Religion and Revolution

EDSITEment examines the religious underpinnings of the American Revolution

a British cartoon of Thomas Paine
Photo caption

A British cartoon of 1792 depicts Thomas Paine ready to defend liberty.

Credit: Library of Congress

(June 29, 2011)

While most people credit the growing colonial resistance to the British Empire to philosophical and political motivations, many scholars argue that the effects of religion must also be considered for a complete understanding of the American Revolution. It is only by comprehending the influence of religious principles, these scholars insist, that one can fully explain why the cause of republicanism attracted the attention of so many ordinary Americans.

In the minds of many American revolutionaries, including John Adams, resistance to political tyranny was consistent with obedience to God, as described retrospectively in Adams’1818 letter to American editor Hezekiah Niles.

In fact, the colonials’ religious situation is what led Edmund Burke, an eighteenth-century pro-American member of the English Parliament, to say that “[t]he religion most prevalent in our northern colonies is a refinement of the principle of resistance: it is the dissidence of dissent, and the Protestantism of the Protestant religion” – thus emphasizing that the American independence movement was in accordance with the colonists’ religious beliefs.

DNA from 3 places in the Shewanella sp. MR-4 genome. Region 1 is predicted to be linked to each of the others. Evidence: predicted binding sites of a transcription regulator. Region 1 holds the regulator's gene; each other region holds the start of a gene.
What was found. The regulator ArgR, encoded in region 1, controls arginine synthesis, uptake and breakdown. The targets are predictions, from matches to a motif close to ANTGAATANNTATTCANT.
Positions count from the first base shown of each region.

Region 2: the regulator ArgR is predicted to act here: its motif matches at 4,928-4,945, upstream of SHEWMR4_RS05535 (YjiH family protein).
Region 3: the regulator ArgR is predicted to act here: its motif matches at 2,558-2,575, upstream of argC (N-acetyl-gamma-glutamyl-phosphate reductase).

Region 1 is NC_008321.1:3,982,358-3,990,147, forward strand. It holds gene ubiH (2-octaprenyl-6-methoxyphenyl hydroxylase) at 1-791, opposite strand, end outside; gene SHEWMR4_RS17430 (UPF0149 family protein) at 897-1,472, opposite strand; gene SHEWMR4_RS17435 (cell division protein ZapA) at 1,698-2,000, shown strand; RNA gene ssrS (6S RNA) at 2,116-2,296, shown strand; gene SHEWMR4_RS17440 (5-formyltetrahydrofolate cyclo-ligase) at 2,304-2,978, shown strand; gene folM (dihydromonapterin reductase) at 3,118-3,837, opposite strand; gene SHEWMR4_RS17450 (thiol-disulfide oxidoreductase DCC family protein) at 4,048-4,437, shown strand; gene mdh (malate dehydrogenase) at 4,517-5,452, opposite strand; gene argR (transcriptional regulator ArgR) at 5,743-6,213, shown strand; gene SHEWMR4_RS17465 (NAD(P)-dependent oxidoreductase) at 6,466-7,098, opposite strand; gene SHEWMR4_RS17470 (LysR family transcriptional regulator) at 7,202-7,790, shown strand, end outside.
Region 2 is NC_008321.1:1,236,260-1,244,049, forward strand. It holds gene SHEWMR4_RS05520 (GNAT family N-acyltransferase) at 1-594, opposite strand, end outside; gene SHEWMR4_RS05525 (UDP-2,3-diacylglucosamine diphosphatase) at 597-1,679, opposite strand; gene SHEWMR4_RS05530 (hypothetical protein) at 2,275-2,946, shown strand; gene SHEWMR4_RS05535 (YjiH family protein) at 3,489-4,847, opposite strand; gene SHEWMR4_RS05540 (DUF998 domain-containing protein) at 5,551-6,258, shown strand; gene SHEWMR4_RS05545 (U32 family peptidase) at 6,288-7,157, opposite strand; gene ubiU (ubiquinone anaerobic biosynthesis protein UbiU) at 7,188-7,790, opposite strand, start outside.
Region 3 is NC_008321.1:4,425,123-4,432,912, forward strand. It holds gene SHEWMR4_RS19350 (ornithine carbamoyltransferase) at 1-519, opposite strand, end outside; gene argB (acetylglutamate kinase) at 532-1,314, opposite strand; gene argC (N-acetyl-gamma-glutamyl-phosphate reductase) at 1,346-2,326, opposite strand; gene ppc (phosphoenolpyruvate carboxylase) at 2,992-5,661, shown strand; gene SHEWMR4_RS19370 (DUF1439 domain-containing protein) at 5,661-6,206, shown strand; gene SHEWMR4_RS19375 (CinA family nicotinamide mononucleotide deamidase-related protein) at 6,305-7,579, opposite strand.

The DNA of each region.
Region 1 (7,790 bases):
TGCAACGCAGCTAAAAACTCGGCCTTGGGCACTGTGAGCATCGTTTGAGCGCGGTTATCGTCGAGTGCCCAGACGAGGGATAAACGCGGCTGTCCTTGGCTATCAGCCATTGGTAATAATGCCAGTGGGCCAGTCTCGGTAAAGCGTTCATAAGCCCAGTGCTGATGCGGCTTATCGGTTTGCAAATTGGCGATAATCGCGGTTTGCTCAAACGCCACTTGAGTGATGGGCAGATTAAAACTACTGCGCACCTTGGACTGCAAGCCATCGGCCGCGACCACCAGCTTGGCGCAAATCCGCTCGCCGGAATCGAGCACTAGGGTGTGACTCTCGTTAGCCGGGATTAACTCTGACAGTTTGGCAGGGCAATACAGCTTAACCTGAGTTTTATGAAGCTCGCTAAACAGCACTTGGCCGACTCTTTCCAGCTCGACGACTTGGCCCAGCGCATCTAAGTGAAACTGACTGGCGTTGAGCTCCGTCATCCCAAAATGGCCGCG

EDSITEment’s online lesson, “Religion and the Argument for American Independence,” indicates that whereas religion may not have been the source of all the philosophical and intellectual ideals that fueled the American Revolution, many revolutionaries turned to it for its animating and energizing potential as well as its affirmation of the principles of liberty and independence.

Some scholars consider the First Great Awakening, a religious revitalization movement that swept through the American colonies (and Protestant countries in Europe) in the early eighteenth-century, as a sort of “dress rehearsal” for the American Revolution. Swept up in evangelical revivals that emphasized individual personal commitment, many American men and women found themselves questioning and defying traditional authorities that no longer served their needs – an analogous impetus to later rebellion against other existing power hierarchies.

Moreover, Thomas Paine, while not a religious man himself, turned to religious rhetoric in Common Sense, his popular pamphlet outlining his arguments for breaking with the British Empire, because he recognized that the religious appeal would spur his readers to political action.

Learn more about religion and the American Revolution through the EDSITEment lesson plan specially designed for high school teachers eager to encourage critical thought and study regarding this important aspect of United States history. The lesson plan features a number of essential primary sources as well as links to pertinent, reviewed websites.

To access the relevant EDSITEment lesson plan, click here.

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